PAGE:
Tuesday, October 4, 2022

County looks to fortify regulations on inoperable vehicle enforcement

(WYDaily/ Courtesy of Pixabay)
(WYDaily/ Courtesy of Pixabay)

Action taken by the General Assembly earlier this year has allowed James City County to re-examine and reinforce their enforcement of inoperable vehicles on properties.

The county’s Planning Commission’s Policy Committee last week examined proposed zoning ordinance amendments that would help zoning officials better-enforce inoperable vehicle regulations for vehicles in plain view on properties.

The change would add agricultural properties less than two acres to the zoning areas where inoperable vehicle regulations can be enforced, as well as adjust the criteria for what qualifies a vehicle as “inoperable,” said Christy Parrish, county zoning administrator.

Parrish said the changes were prompted by multiple resident complaints about yards with vehicles sitting around.

As it stands, the county’s regulations currently allow zoning officials to restrict inoperable vehicles only in residential and commercial districts. Vehicles in those areas are considered inoperable if they are missing both valid license plate decals and an inspection sticker.

As-discussed thus far, the zoning regulation changes would allow a vehicle to be defined as inoperable if it is missing either an inspection sticker or license plate decals — it would not need to be missing both.

The other change would allow enforcement for agricultural lots that are two acres or less in size.

“In our county, agricultural areas aren’t necessarily farms, it also includes subdivisions,” Parrish said. 

Regardless of the proposed changes, vehicles in those areas that do not have license plate decals and inspection stickers are in compliance if they are covered or concealed, Parrish said. Covers can include tarps or car covers. Vehicles can also be concealed behind fences or in garages or storage areas — as long as the inoperable vehicle is not visible and uncovered within view from adjacent properties or the road.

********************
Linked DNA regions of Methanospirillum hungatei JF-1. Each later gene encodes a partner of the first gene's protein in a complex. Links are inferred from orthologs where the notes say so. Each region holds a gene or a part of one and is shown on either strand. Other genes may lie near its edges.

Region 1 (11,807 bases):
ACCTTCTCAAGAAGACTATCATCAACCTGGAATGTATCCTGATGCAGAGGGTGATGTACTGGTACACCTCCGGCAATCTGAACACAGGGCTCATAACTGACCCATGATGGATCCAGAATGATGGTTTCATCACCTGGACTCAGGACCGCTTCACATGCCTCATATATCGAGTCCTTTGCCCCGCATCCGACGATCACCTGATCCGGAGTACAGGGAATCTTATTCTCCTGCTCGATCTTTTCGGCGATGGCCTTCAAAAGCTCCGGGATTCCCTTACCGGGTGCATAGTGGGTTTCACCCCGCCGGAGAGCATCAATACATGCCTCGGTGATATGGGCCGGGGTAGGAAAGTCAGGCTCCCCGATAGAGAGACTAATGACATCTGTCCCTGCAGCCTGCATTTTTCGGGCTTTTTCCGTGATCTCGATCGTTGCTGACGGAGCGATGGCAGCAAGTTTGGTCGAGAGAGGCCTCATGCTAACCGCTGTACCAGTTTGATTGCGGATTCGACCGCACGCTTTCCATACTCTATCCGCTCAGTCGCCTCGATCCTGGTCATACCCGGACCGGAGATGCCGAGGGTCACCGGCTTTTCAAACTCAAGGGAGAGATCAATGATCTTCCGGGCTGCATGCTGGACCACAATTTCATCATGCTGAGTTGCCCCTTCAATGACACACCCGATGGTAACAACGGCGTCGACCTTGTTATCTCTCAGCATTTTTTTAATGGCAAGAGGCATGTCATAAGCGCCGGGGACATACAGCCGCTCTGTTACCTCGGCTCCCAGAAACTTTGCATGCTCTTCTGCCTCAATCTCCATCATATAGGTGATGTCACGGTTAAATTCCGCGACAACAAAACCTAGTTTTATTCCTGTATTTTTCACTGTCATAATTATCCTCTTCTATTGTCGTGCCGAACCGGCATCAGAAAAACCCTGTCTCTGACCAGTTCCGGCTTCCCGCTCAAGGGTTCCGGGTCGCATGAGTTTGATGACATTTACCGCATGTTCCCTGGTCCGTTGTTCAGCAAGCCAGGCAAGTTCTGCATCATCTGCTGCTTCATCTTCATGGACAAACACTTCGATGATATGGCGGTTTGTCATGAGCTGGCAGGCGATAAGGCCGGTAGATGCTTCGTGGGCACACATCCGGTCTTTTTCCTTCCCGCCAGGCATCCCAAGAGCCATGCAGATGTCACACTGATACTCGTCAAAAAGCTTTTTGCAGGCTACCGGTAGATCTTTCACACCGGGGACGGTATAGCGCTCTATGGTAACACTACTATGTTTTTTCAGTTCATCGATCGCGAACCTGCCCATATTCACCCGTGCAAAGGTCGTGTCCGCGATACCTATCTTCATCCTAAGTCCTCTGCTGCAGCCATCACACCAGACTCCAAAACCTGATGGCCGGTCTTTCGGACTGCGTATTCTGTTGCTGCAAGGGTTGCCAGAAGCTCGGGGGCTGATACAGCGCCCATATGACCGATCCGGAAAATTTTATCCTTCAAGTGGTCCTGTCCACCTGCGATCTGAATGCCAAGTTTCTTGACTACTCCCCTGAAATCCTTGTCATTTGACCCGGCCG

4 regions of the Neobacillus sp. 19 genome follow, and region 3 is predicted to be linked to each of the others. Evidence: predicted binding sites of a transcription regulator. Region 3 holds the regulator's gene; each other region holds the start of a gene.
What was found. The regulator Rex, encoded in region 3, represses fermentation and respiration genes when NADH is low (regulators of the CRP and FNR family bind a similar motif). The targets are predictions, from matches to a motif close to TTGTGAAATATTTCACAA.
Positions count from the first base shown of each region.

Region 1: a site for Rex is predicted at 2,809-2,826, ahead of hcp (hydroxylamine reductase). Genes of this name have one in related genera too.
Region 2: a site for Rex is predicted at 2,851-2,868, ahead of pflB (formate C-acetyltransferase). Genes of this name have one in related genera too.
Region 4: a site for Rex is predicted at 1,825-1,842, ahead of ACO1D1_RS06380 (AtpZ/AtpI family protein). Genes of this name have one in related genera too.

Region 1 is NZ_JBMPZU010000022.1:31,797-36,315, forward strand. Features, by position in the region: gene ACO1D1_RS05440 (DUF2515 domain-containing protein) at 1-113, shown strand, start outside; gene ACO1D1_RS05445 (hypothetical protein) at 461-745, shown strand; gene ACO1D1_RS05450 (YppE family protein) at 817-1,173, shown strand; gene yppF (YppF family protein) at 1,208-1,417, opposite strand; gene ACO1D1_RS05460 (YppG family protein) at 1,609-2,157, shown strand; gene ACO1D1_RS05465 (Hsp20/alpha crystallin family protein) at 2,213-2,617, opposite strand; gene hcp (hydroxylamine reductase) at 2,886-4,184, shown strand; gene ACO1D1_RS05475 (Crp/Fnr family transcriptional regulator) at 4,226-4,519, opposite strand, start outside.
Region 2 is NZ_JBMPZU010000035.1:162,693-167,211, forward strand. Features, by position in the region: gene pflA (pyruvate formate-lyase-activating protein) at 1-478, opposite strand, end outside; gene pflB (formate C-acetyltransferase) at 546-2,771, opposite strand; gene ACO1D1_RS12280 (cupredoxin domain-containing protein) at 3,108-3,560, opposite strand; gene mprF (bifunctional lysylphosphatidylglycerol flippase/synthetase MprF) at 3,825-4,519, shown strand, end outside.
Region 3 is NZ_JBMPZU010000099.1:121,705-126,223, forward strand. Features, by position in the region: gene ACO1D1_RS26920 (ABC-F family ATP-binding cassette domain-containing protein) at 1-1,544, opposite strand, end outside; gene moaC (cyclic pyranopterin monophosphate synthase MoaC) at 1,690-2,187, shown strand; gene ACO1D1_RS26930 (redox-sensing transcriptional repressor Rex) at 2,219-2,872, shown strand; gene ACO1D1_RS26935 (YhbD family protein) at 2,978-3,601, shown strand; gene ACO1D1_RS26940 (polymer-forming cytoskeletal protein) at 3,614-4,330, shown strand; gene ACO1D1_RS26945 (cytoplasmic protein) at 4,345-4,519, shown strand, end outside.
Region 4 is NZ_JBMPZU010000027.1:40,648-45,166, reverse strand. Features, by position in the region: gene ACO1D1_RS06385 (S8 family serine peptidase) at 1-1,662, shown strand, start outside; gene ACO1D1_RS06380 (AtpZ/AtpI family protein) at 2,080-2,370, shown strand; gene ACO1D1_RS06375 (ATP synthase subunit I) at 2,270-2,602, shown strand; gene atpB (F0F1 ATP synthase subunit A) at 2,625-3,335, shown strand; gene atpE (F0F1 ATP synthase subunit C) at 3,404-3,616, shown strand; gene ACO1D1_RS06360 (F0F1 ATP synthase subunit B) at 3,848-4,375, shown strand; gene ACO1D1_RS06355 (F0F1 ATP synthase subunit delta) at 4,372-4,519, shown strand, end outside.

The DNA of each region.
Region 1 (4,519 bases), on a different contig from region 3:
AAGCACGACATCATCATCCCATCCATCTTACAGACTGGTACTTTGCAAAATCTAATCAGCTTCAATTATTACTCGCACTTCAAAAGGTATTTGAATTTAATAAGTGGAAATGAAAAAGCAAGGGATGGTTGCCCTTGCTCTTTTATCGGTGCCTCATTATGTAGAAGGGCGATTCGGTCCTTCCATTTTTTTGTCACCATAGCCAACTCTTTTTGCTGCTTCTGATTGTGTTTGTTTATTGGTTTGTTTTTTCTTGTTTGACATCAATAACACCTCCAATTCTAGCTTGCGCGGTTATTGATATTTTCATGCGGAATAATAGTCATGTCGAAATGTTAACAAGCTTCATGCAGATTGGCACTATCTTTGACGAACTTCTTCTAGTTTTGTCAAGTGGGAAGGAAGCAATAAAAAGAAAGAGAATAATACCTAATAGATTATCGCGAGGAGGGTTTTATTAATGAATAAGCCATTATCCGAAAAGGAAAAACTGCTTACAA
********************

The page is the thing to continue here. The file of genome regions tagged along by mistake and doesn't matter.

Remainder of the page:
“If they’re shielded and you can’t see them from the adjacent property of the right-away, that’s fine,” she said.

Only one inoperable vehicle can sit in plain view at the front of a property, Parrish added.

Vehicles with antique or farm vehicle license plates cannot be considered inoperable because their license plates and inspection sticker requirements are different, she said.

Changing the regulations in James City County first required action by the General Assembly. 

On March 18, the General Assembly voted to give James City County additional “planning” power so it could change regulations for inoperable vehicles on properties less than two acres in size.

The county was unable to further fortify its regulations until the state adjusted Chapter 779 of the Acts of Assembly of 1993, which provided a charter for James City County.

County staff are working to draft the new ordinance amendment now, and will present the draft to the Policy Committee for approval. The Planning Commission will vote whether to recommend approval after that, then the amendment will head to the Board of Supervisors for final approval.

Parrish expects the process could take at least a few more months before anything is officially approved.

Sarah Fearing
Sarah Fearing is the Assistant Editor at WYDaily. Sarah was born in the state of Maine, grew up along the coast, and attended college at the University of Maine at Orono. Sarah left Maine in October 2015 when she was offered a job at a newspaper in West Point, Va. Courts, crime, public safety and civil rights are among Sarah’s favorite topics to cover. She currently covers those topics in Williamsburg, James City County and York County. Sarah has been recognized by other news organizations, state agencies and civic groups for her coverage of a failing fire-rescue system, an aging agriculture industry and lack of oversight in horse rescue groups. In her free time, Sarah enjoys lazing around with her two cats, Salazar and Ruth, drinking copious amounts of coffee and driving places in her white truck.

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